Towards the English end of the spectrum we find people who are more rooted in a locality – a town, county or region. This, incidentally, explains the multifarious nature of Englishness; why English people will often also stress that they are from Yorkshire, Devon or Birmingham. It is not a monochrome identity, but a shared national identity built on local roots. The more English have the strongest sense of distinct English political interests, are patriotic and associate their identity with positive characteristics.

At the British end we find people who are less rooted in any part of England, more likely to be European, and are less patriotic, have less pride in their identity and are more likely to reject Englishness completely.

The ‘more British’ are in the cities and the ‘more English’ in smaller communities. English identity is emphasised by those least happy with the economic and social change of the last decades.

This is reflected in the politics of our different identities. The people who most emphasise their English identity are not, generally, the people who are in power in England. They live in the ‘wrong’ places, they’ve had the ‘wrong’ education, they are, largely, the ‘wrong’ class, and they hold socially conservative rather than liberal metropolitan values. These are not, by and large, the people we find in powerful positions in corporate business, politics, the media or academia.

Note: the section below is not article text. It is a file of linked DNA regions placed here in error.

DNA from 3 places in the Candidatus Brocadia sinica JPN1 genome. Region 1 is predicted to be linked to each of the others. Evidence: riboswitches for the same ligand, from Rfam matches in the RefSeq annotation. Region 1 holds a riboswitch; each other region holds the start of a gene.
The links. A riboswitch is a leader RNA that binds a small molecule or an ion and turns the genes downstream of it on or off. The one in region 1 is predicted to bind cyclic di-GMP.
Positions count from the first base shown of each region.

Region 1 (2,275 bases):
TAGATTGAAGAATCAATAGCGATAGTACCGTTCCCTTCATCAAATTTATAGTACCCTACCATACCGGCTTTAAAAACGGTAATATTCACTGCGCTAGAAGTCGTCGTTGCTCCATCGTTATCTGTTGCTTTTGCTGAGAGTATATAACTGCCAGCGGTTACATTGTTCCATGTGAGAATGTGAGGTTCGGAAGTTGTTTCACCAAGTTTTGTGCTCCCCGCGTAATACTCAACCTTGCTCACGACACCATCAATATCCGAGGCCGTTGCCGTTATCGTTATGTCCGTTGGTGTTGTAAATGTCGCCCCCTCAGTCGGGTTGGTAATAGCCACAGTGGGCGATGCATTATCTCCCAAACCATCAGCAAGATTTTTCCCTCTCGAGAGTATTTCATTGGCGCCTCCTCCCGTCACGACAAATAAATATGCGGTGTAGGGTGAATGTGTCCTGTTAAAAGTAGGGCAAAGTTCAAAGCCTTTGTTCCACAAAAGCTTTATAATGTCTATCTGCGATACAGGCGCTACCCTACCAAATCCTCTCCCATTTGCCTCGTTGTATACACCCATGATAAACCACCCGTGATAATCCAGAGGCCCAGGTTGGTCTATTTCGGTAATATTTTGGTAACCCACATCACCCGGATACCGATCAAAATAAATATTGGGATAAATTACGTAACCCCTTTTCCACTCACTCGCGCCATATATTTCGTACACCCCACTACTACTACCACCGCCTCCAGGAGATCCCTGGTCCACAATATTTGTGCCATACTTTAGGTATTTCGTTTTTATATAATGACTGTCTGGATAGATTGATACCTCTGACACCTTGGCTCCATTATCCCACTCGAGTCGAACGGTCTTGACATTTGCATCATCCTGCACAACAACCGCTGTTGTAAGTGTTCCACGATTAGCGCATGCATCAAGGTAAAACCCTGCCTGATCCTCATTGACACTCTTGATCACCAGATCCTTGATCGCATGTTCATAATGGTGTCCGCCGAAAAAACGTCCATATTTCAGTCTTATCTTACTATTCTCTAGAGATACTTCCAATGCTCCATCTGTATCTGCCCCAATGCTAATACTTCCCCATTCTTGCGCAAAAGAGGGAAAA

It is Britishness – an outlook widely shared amongst the political class – that is all too often the badge of power.

There is no evidence that English leave voters support the ‘greater British’ unionism conjured up by Anglo-centric Brexiteers like Boris Johnson, nor the proto-imperialism imagined by those who blame ‘English nationalism’ for Brexit. Indeed, there is no political nationalism of any significance. These English Leave voters would rather turn their back on the Union, let alone demand a new empire, to get England a fair deal.

Of course, many Leavers will have clung to ideas of England standing alone; these ideas of the nation have been inculcated in stories from the Armada to Dunkirk. Historic myths can be genuinely inspiring. But, as poor history, they can also be a poor guide to our real nature, and a hindrance to engaging with a changing world. Denied any national forum, and national debate about its own identity, England, alone of the nations of the UK, has had no chance to question whether these stories work so well for us today; no opportunity to reimagine itself as a modern twenty-first century nation.

England’s role in Brexit was to grasp the chance to express these suppressed demands for identity and sovereignty. It was the England that wants its own parliament, does not feel well represented, and wants fair funding that was most attracted by ‘take back control’. It was the same people who in 2015 feared SNP influence on a hung parliament and gave Cameron his majority.

Brexit – however disruptive – was a demand to be heard and that’s why it should light the fuse for England’s democratic moment.

John Denham is Professor of Knowledge Exchange at the University of Winchester. He was previously Communities Secretary and Business Secretary in the last Labour Government. This article first appeared in our Centre Write magazine Identity crisis?. The views expressed in this article are those of the author, not necessarily those of Bright Blue.